How You Spend The One Hour After Work Is What D...

How You Spend The One Hour After Work Is What Determines Your Success

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How You Spend The One Hour After Work Is What Determines Your Success

PRODUCTIVITY SUCCESS TIME MANAGEMENT WORKBY DEAN VAKSMAN | 1K SHARES
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At the end of the day, you’ve worked long and hard, and you feel like you have completely and utterly depleted all of your daily energy supplies. Today, just like all other days before it, you will make yourself a lazy TV dinner, watch a show for an hour or two – any show, as long as you’re watching something to distract yourself from the frenzy at work.

All sounds awfully grim, doesn’t it? Well, you can rest assured, you are not doomed to repeat such a lazy daily routine: whether you choose to watch TV for two straight hours each day after work, or just go over Facebook or Instagram until you finally fall asleep, you can actually use some of this time to do something productive!

Doing so will improve your career life, as well as your personal time.

The benefits of making good use of your first hour after work

First things first: If you spare a single hour after work on something that you count as productive, no matter if it’s learning a new language or building a car model, you will feel fulfilled, and therefore, happier. This will make a significant difference at your in work productivity. A happy worker is a good worker, and sooner or later, your boss will surely notice the difference.

Secondly, you can’t entirely count on learning something new, or practice a hobby during actual work time. Not only that you will constantly be distracted, and your personal gain from it will diminish significantly, but this can also result in an opposite effect on your work productivity, and it may even look like you’re slacking. During after-work time, you are your own boss, and you can make your own rules and channel your time in whatever way you please. It’s during this time that you should dedicate an hour to achieving your goal.

Thirdly, one hour each day can make a colossal difference in the long run. For example, in the case that you are studying a new language for one hour every day, after a year, all of those hours will have made for significant practice time, and you might even be close to full fluency by the end of the year. That makes one language every single year!

And lastly, you should always consider the fact that companies might hire, or promote you, based on what you practiced during all of those single hours. If you studied Italian, for example, to the point of near fluency, you could write that on your resume, and it may prove beneficial to you when you encounter a company that is looking for that particular language skill.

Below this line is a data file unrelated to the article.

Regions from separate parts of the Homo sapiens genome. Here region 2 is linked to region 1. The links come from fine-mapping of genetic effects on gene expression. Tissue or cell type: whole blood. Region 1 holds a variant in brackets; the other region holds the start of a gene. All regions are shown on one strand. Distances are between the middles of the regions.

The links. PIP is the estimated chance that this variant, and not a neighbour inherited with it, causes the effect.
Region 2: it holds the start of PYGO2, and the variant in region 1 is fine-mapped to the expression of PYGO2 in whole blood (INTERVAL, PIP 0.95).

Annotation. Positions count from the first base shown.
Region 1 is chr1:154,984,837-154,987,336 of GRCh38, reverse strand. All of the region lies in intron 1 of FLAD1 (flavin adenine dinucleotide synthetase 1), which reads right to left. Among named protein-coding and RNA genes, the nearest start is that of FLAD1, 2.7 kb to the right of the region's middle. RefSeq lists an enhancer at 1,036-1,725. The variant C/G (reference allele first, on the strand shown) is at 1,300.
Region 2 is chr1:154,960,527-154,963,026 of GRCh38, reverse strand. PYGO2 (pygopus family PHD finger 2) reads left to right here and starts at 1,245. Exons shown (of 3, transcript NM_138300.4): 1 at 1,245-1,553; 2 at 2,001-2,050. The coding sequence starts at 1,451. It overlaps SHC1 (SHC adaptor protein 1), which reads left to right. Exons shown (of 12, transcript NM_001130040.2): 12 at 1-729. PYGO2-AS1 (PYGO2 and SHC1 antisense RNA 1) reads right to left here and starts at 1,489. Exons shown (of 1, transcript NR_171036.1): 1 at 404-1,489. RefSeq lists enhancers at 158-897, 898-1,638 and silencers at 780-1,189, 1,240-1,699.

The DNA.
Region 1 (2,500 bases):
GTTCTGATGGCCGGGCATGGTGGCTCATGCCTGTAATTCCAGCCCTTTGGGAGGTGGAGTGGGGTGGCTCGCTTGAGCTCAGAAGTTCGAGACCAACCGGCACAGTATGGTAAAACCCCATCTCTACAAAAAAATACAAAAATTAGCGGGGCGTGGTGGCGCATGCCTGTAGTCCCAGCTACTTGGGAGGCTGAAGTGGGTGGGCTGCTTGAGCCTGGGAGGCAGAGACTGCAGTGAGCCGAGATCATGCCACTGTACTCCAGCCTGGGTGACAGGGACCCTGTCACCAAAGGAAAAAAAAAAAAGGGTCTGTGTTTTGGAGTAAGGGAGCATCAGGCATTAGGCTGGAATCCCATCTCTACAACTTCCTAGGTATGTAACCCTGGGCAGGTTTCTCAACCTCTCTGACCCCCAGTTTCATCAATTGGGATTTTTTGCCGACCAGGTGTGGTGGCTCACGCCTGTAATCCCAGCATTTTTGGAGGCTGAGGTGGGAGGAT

What are the problems that may arise from staying idle?

Well, therein lies the problem. Staying idle. So what does staying idle mean? Well, a person that has an idle attitude towards life cannot expect their lives to change. This means, no progression, no goals, no brighter future compared to what they have at the present. To some, they may be fine with what they have already. But if you have any goals or aspirations, then you can’t let yourself get sucked into an idle, daily routine.

A second problem that may arise is that building yourself such a strong, steady, lazy kind of routine, may affect you mentally and even push you into depression. While depression is a significant problem by its own, it will also diminish your work productivity and, as a result, deteriorate your working conditions, such as with your boss-employee relations, or your general work status.

The dedication of just one hour after work a day can make all the difference in your world.

Here’s how you can make good use of your time outside of work:

1. Read: Yes, you read it correctly. It can be anything, from fiction to nonfiction, fantasy to biography, and romance to horror. One hour of reading each day can make for one book every week. The more you read, the more you know. Not only that, but reading can be very fulfilling. It will also improve your conversation topics, and may even give you work-related knowledge that can ultimately boost your actual career.